Use this URL to cite or link to this record in EThOS: http://ethos.bl.uk/OrderDetails.do?uin=uk.bl.ethos.641965
Title: Adolescent-parent attachment : emotion regulation and interpersonal competence in adolescence : a study of a psychiatric and a non-clinical population
Author: Brodie, C. S.
Awarding Body: University of Edinburgh
Current Institution: University of Edinburgh
Date of Award: 2005
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Abstract:
This cross-sectional, comparative study aimed to investigate whether styles of coping help to explain the association between parent-adolescent relationships and adolescents’ social functioning with peers. A non-clinical sample (N=181), consisting of young people aged 11 to 18 years old, was recruited from secondary schools in Edinburgh. A comparative clinical sample (N=19), consisting of young people aged 14 to 18, was recruited from the Young People’s Unit, Royal Edinburgh Hospital. All participants completed questionnaires on attainment to mother, father and friends, behavioural coping styles, interpersonal competence, depression and anxiety. Demographic questions regarding age, gender and parental marital status were also completed by participants. There was no difference between the clinical and non-clinical groups in terms of attachment to mother but the clinical group rated their attachment to furthers more negatively than the non-clinical group. The clinical group reported to use solve the problem style of coping less, and non-productive coping more, than the non-clinical group. There was no difference between the two groups in reported use of reference to others style of coping. The clinical group rated themselves lower in interpersonal competence than the non-clinical group. As expected, the clinical group scored higher on both depression and the anxiety. Detailed analysis of the non-clinical sample revealed that there was an association between attachment to parents and interpersonal competence. Attachment to parents was also related to solve the problem style of coping and solve the problem style of coping was associated with interpersonal competence. Solve the problems style of coping was tested as a possible mediating factor between attachment to parents and interpersonal competence. A partial correlation controlling for solve the problem style of coping reduced the association between attachment to parents and interpersonal competence to a weaker, though still significant, correlation. Multiple regression analyses suggested that attachment to parents did not help to explain the variance in interpersonal competence over and above solve the problem style of coping. The goodness of fit of the hypothesized mediation model was tested using AMOS program for structural equation modelling. Overall, the model fitted the data set well. Implications and limitations of the study and directions for future research are discussed.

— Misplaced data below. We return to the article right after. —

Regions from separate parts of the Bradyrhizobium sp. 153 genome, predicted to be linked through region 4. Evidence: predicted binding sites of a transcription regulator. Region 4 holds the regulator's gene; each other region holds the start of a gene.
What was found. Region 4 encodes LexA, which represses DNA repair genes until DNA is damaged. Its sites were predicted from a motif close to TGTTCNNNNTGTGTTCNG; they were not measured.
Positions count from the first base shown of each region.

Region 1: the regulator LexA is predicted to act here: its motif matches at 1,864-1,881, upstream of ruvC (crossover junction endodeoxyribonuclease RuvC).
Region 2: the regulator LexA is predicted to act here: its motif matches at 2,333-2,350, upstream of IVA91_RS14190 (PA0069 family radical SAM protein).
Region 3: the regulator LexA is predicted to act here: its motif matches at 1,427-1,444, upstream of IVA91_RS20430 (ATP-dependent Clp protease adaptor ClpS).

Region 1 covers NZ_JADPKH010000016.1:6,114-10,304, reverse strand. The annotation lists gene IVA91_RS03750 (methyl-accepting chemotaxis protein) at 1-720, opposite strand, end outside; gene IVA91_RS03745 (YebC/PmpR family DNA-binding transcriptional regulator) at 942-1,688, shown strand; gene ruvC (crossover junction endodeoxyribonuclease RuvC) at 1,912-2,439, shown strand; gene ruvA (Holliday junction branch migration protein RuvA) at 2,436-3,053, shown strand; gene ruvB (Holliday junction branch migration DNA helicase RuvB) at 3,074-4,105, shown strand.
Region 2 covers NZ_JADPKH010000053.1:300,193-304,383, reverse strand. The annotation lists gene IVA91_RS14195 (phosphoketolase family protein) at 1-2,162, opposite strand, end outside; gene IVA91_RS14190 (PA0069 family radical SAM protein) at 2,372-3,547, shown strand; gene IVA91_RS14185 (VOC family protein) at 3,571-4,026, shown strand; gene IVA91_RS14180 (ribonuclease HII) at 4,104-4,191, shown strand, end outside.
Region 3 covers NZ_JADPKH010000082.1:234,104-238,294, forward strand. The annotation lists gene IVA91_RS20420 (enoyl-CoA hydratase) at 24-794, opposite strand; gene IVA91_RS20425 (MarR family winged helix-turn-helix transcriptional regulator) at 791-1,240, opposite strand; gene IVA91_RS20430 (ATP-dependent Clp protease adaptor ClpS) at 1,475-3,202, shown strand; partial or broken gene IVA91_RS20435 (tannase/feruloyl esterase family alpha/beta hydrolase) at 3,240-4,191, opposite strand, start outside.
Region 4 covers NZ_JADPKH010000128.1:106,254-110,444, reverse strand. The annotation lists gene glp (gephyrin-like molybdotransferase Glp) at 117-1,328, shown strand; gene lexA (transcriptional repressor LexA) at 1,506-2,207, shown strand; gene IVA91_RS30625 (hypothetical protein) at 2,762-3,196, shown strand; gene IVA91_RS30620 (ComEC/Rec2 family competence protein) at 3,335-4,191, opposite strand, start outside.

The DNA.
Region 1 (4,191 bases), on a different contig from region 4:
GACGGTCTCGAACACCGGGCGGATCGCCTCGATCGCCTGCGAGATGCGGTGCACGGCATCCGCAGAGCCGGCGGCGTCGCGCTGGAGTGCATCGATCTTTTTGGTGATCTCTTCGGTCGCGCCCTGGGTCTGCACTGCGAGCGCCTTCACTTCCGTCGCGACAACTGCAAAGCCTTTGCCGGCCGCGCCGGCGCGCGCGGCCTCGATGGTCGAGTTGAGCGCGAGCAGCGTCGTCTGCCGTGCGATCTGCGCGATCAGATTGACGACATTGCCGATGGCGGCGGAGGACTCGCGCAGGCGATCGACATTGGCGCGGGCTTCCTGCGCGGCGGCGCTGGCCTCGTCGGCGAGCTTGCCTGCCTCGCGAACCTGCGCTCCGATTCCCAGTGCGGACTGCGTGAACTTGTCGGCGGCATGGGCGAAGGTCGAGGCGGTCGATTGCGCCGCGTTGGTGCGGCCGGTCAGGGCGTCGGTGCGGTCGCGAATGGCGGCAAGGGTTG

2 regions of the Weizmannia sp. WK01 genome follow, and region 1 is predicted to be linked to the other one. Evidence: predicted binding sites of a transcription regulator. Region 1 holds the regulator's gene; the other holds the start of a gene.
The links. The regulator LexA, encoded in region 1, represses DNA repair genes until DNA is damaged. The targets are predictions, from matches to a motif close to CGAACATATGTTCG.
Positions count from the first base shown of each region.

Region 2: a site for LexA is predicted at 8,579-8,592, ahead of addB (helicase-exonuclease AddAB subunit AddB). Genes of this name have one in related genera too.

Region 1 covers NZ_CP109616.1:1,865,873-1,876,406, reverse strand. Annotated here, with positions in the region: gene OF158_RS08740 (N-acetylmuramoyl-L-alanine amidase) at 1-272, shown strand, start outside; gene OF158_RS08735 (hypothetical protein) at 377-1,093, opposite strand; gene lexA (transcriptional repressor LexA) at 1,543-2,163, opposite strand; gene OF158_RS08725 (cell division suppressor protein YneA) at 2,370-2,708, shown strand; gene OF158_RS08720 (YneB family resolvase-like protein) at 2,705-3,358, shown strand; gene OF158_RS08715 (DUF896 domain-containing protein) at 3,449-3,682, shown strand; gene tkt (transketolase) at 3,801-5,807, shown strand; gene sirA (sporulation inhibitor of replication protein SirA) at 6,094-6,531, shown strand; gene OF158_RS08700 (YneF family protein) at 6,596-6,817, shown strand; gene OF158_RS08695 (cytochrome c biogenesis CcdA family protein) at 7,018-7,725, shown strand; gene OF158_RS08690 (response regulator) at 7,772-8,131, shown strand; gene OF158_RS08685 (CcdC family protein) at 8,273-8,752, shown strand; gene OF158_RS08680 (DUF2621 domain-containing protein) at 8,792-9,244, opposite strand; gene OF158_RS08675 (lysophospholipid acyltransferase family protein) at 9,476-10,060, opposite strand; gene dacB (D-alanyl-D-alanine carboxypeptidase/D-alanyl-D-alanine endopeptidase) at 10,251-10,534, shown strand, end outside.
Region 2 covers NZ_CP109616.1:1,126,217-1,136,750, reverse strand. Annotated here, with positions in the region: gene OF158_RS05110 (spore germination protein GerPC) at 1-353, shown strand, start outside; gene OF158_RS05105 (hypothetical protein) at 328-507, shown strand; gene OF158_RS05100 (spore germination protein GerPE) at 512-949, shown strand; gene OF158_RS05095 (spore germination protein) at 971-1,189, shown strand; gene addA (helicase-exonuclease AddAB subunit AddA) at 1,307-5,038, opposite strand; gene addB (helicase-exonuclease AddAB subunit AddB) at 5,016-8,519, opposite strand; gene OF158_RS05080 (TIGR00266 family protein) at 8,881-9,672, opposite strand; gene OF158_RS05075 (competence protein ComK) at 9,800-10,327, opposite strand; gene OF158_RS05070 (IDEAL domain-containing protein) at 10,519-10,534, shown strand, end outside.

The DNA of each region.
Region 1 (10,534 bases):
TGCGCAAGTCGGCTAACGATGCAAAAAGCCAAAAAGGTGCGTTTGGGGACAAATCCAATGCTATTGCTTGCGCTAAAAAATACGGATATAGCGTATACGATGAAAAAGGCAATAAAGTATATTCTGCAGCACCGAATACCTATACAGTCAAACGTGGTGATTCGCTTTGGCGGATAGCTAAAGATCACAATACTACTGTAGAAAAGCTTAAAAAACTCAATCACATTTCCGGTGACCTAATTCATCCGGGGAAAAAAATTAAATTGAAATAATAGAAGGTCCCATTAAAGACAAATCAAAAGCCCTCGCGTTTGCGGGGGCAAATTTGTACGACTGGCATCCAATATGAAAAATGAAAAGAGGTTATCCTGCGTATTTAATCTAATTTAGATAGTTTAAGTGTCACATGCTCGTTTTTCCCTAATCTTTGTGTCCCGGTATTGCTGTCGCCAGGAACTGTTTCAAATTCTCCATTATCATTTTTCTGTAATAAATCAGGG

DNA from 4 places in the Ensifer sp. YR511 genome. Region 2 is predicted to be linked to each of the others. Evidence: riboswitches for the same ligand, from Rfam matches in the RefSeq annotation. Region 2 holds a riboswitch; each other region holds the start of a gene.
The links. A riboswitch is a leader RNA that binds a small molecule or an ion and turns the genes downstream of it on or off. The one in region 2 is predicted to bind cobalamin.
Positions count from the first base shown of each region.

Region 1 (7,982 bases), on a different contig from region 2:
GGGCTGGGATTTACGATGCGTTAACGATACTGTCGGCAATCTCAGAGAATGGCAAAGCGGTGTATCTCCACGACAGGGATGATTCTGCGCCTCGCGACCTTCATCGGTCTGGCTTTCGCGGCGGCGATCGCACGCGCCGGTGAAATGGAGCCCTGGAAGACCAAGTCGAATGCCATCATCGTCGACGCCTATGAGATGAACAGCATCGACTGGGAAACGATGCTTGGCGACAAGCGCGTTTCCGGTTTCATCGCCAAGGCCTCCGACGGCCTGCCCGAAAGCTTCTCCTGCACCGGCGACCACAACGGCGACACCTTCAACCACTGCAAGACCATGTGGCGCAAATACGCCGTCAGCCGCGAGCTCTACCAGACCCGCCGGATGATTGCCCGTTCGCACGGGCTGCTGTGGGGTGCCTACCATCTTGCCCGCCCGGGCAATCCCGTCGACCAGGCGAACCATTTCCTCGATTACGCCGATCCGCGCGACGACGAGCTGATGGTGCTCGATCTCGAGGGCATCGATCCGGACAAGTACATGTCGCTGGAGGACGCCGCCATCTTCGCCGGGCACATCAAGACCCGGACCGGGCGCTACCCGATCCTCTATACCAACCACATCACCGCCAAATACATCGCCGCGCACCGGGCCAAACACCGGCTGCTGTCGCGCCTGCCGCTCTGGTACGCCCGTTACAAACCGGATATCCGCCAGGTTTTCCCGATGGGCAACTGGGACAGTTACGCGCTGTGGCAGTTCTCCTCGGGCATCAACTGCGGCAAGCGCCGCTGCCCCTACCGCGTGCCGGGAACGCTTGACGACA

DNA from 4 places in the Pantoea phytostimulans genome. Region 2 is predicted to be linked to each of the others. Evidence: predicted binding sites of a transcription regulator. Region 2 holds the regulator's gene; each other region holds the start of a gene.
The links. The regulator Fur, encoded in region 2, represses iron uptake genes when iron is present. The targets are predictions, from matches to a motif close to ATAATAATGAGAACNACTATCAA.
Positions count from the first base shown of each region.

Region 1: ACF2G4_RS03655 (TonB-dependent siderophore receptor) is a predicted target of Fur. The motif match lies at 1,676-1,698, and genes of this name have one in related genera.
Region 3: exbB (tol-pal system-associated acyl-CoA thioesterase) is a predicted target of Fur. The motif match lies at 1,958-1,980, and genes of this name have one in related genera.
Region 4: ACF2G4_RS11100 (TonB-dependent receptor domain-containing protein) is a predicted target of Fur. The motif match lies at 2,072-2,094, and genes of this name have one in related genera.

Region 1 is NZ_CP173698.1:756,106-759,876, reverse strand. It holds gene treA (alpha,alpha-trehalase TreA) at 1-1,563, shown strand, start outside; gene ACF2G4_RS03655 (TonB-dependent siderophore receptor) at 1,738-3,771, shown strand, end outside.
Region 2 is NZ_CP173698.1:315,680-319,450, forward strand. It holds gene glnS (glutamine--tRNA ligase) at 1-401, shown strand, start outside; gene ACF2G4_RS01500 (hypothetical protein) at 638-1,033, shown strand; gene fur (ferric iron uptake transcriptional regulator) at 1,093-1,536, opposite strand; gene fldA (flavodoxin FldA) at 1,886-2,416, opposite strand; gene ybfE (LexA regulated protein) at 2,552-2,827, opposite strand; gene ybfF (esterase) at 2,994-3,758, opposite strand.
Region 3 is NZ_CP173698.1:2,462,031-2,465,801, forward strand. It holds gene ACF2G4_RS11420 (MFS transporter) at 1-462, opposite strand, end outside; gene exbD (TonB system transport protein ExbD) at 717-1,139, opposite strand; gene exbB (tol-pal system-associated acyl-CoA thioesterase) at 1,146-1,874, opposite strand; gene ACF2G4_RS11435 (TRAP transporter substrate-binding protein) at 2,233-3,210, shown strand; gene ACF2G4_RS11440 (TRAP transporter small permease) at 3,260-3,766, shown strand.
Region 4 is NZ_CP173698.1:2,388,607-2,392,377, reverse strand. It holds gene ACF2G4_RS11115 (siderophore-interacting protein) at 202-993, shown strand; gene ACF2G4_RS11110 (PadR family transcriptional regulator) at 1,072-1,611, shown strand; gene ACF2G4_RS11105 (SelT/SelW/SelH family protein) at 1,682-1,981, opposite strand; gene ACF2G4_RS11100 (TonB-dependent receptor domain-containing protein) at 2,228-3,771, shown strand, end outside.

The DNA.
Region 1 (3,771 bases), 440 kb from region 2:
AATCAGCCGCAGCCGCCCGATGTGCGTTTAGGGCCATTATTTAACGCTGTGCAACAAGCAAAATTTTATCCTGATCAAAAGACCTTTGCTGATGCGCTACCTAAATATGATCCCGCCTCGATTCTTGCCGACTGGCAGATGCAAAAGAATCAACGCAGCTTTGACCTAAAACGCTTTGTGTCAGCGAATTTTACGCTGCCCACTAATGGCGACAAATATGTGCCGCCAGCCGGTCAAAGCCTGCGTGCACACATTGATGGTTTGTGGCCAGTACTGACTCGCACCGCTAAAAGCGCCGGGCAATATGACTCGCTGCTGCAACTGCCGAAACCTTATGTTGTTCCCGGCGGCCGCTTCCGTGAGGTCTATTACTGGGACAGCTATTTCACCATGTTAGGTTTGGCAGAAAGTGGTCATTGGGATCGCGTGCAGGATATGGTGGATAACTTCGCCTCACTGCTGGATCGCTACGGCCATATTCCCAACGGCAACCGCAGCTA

Supervisor: Not available Sponsor: Not available
Qualification Name: Thesis (D.Clin.Psych.) Qualification Level: Doctoral
EThOS ID: uk.bl.ethos.641965  DOI: Not available
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